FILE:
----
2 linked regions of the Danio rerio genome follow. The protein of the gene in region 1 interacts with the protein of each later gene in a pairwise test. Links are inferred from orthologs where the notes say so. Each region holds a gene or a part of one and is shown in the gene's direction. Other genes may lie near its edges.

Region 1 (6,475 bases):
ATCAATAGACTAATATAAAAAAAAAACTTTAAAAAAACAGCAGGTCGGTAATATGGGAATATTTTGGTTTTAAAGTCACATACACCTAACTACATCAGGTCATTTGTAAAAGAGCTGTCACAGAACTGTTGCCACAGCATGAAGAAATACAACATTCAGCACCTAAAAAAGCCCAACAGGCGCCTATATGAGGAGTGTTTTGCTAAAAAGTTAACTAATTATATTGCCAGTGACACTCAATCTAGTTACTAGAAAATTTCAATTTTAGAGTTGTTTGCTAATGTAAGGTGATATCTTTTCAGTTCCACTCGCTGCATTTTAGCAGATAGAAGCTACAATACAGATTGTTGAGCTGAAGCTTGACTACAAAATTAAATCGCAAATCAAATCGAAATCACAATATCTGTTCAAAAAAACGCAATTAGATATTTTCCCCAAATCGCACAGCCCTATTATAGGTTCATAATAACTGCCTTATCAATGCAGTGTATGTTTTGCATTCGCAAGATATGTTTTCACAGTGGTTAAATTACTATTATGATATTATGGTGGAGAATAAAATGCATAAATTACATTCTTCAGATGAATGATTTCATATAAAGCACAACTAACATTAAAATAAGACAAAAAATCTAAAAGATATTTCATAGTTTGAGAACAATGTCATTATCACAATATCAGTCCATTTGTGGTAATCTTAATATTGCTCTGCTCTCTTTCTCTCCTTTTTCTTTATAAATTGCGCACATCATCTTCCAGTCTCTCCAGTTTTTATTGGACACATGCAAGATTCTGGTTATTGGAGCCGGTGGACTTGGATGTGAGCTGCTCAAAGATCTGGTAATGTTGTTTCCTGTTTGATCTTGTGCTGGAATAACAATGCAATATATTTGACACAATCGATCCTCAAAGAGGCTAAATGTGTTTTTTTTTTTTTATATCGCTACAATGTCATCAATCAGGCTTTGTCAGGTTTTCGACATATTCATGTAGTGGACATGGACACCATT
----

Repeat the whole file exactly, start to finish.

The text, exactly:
2 linked regions of the Danio rerio genome follow. The protein of the gene in region 1 interacts with the protein of each later gene in a pairwise test. Links are inferred from orthologs where the notes say so. Each region holds a gene or a part of one and is shown in the gene's direction. Other genes may lie near its edges.

Region 1 (6,475 bases):
ATCAATAGACTAATATAAAAAAAAAACTTTAAAAAAACAGCAGGTCGGTAATATGGGAATATTTTGGTTTTAAAGTCACATACACCTAACTACATCAGGTCATTTGTAAAAGAGCTGTCACAGAACTGTTGCCACAGCATGAAGAAATACAACATTCAGCACCTAAAAAAGCCCAACAGGCGCCTATATGAGGAGTGTTTTGCTAAAAAGTTAACTAATTATATTGCCAGTGACACTCAATCTAGTTACTAGAAAATTTCAATTTTAGAGTTGTTTGCTAATGTAAGGTGATATCTTTTCAGTTCCACTCGCTGCATTTTAGCAGATAGAAGCTACAATACAGATTGTTGAGCTGAAGCTTGACTACAAAATTAAATCGCAAATCAAATCGAAATCACAATATCTGTTCAAAAAAACGCAATTAGATATTTTCCCCAAATCGCACAGCCCTATTATAGGTTCATAATAACTGCCTTATCAATGCAGTGTATGTTTTGCATTCGCAAGATATGTTTTCACAGTGGTTAAATTACTATTATGATATTATGGTGGAGAATAAAATGCATAAATTACATTCTTCAGATGAATGATTTCATATAAAGCACAACTAACATTAAAATAAGACAAAAAATCTAAAAGATATTTCATAGTTTGAGAACAATGTCATTATCACAATATCAGTCCATTTGTGGTAATCTTAATATTGCTCTGCTCTCTTTCTCTCCTTTTTCTTTATAAATTGCGCACATCATCTTCCAGTCTCTCCAGTTTTTATTGGACACATGCAAGATTCTGGTTATTGGAGCCGGTGGACTTGGATGTGAGCTGCTCAAAGATCTGGTAATGTTGTTTCCTGTTTGATCTTGTGCTGGAATAACAATGCAATATATTTGACACAATCGATCCTCAAAGAGGCTAAATGTGTTTTTTTTTTTTTATATCGCTACAATGTCATCAATCAGGCTTTGTCAGGTTTTCGACATATTCATGTAGTGGACATGGACACCATT